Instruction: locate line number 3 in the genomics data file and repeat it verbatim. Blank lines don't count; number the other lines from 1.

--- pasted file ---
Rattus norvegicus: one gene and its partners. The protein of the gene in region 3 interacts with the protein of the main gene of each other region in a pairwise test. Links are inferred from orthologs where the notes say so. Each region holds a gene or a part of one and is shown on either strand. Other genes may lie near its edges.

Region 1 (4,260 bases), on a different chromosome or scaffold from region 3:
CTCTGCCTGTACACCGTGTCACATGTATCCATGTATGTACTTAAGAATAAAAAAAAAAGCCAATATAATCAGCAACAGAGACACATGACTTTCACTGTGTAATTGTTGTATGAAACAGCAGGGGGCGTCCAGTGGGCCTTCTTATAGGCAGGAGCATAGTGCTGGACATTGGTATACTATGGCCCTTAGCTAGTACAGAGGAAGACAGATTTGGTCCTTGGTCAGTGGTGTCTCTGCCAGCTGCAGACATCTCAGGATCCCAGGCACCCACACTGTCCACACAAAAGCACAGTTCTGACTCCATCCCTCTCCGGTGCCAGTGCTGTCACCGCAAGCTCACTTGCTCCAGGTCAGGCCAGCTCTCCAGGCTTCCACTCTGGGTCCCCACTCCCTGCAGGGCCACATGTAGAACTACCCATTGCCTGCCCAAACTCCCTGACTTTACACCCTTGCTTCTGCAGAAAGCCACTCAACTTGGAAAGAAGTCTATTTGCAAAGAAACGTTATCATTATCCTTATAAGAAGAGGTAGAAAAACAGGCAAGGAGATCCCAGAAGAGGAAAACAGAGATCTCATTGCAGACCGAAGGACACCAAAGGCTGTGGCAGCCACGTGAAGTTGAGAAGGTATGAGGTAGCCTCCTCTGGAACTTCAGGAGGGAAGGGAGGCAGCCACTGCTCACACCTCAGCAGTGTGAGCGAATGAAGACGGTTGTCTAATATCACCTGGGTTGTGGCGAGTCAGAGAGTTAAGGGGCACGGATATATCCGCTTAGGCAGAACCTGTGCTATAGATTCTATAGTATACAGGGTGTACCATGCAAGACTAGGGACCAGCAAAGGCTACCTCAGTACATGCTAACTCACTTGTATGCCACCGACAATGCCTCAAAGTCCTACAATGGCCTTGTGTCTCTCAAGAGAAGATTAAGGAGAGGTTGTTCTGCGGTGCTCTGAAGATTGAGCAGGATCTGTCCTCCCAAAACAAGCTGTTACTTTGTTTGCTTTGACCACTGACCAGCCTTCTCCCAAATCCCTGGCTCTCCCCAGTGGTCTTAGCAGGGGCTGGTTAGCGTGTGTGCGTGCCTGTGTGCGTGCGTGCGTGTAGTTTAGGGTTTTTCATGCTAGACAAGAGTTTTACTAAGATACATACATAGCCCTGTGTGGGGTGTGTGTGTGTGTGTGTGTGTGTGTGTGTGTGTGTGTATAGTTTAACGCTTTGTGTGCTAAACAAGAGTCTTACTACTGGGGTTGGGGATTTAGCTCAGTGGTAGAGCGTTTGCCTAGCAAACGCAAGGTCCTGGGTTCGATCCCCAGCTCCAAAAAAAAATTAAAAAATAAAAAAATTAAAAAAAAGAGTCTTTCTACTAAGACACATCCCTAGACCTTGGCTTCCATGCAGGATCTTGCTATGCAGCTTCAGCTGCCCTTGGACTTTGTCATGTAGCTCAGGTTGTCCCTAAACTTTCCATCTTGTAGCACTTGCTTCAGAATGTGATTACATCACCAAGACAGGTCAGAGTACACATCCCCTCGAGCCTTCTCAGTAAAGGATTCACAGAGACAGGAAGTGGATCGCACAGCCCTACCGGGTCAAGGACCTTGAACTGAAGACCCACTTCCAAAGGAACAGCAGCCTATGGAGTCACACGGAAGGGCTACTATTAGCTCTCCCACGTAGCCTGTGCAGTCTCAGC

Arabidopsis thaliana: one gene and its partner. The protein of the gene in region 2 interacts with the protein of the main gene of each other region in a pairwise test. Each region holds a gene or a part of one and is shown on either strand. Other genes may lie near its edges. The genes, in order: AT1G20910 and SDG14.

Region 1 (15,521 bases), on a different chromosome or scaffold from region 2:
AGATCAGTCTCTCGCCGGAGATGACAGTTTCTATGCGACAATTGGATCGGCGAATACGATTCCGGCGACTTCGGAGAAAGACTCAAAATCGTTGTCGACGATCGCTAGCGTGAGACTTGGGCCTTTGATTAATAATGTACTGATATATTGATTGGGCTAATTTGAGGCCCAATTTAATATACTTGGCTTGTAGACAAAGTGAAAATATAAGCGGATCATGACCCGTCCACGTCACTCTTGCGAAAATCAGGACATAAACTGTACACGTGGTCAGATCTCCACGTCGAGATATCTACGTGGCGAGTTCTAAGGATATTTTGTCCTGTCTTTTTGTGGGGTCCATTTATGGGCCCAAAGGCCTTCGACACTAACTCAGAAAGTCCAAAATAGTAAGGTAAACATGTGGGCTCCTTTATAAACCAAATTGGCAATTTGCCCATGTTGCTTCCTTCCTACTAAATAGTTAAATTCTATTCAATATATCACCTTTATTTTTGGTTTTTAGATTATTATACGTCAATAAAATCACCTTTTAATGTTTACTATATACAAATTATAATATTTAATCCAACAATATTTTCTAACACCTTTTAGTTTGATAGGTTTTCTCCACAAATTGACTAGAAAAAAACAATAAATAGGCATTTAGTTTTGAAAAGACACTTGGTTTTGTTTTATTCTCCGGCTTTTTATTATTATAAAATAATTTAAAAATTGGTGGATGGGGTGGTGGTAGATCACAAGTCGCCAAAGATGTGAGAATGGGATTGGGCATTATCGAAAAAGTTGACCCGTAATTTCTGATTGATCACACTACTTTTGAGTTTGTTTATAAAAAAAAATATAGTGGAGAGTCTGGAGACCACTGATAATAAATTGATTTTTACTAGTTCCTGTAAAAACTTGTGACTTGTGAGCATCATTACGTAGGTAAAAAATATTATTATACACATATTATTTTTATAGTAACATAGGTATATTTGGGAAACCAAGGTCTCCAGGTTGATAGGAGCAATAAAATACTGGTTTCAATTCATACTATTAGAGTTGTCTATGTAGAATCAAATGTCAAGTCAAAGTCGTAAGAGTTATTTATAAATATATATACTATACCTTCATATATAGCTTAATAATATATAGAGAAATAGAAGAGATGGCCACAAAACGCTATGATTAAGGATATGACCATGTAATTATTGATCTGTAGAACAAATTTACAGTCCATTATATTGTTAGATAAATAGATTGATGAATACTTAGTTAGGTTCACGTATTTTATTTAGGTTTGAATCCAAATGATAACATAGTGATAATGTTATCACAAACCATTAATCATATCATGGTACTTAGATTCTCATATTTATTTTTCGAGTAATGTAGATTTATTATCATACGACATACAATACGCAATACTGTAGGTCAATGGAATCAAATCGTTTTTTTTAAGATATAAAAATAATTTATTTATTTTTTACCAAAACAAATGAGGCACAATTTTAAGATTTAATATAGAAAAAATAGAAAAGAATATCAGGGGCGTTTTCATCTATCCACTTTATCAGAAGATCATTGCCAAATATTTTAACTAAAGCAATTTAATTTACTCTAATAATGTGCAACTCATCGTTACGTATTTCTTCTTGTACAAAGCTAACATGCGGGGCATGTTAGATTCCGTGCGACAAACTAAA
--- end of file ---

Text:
CTCTGCCTGTACACCGTGTCACATGTATCCATGTATGTACTTAAGAATAAAAAAAAAAGCCAATATAATCAGCAACAGAGACACATGACTTTCACTGTGTAATTGTTGTATGAAACAGCAGGGGGCGTCCAGTGGGCCTTCTTATAGGCAGGAGCATAGTGCTGGACATTGGTATACTATGGCCCTTAGCTAGTACAGAGGAAGACAGATTTGGTCCTTGGTCAGTGGTGTCTCTGCCAGCTGCAGACATCTCAGGATCCCAGGCACCCACACTGTCCACACAAAAGCACAGTTCTGACTCCATCCCTCTCCGGTGCCAGTGCTGTCACCGCAAGCTCACTTGCTCCAGGTCAGGCCAGCTCTCCAGGCTTCCACTCTGGGTCCCCACTCCCTGCAGGGCCACATGTAGAACTACCCATTGCCTGCCCAAACTCCCTGACTTTACACCCTTGCTTCTGCAGAAAGCCACTCAACTTGGAAAGAAGTCTATTTGCAAAGAAACGTTATCATTATCCTTATAAGAAGAGGTAGAAAAACAGGCAAGGAGATCCCAGAAGAGGAAAACAGAGATCTCATTGCAGACCGAAGGACACCAAAGGCTGTGGCAGCCACGTGAAGTTGAGAAGGTATGAGGTAGCCTCCTCTGGAACTTCAGGAGGGAAGGGAGGCAGCCACTGCTCACACCTCAGCAGTGTGAGCGAATGAAGACGGTTGTCTAATATCACCTGGGTTGTGGCGAGTCAGAGAGTTAAGGGGCACGGATATATCCGCTTAGGCAGAACCTGTGCTATAGATTCTATAGTATACAGGGTGTACCATGCAAGACTAGGGACCAGCAAAGGCTACCTCAGTACATGCTAACTCACTTGTATGCCACCGACAATGCCTCAAAGTCCTACAATGGCCTTGTGTCTCTCAAGAGAAGATTAAGGAGAGGTTGTTCTGCGGTGCTCTGAAGATTGAGCAGGATCTGTCCTCCCAAAACAAGCTGTTACTTTGTTTGCTTTGACCACTGACCAGCCTTCTCCCAAATCCCTGGCTCTCCCCAGTGGTCTTAGCAGGGGCTGGTTAGCGTGTGTGCGTGCCTGTGTGCGTGCGTGCGTGTAGTTTAGGGTTTTTCATGCTAGACAAGAGTTTTACTAAGATACATACATAGCCCTGTGTGGGGTGTGTGTGTGTGTGTGTGTGTGTGTGTGTGTGTGTGTATAGTTTAACGCTTTGTGTGCTAAACAAGAGTCTTACTACTGGGGTTGGGGATTTAGCTCAGTGGTAGAGCGTTTGCCTAGCAAACGCAAGGTCCTGGGTTCGATCCCCAGCTCCAAAAAAAAATTAAAAAATAAAAAAATTAAAAAAAAGAGTCTTTCTACTAAGACACATCCCTAGACCTTGGCTTCCATGCAGGATCTTGCTATGCAGCTTCAGCTGCCCTTGGACTTTGTCATGTAGCTCAGGTTGTCCCTAAACTTTCCATCTTGTAGCACTTGCTTCAGAATGTGATTACATCACCAAGACAGGTCAGAGTACACATCCCCTCGAGCCTTCTCAGTAAAGGATTCACAGAGACAGGAAGTGGATCGCACAGCCCTACCGGGTCAAGGACCTTGAACTGAAGACCCACTTCCAAAGGAACAGCAGCCTATGGAGTCACACGGAAGGGCTACTATTAGCTCTCCCACGTAGCCTGTGCAGTCTCAGC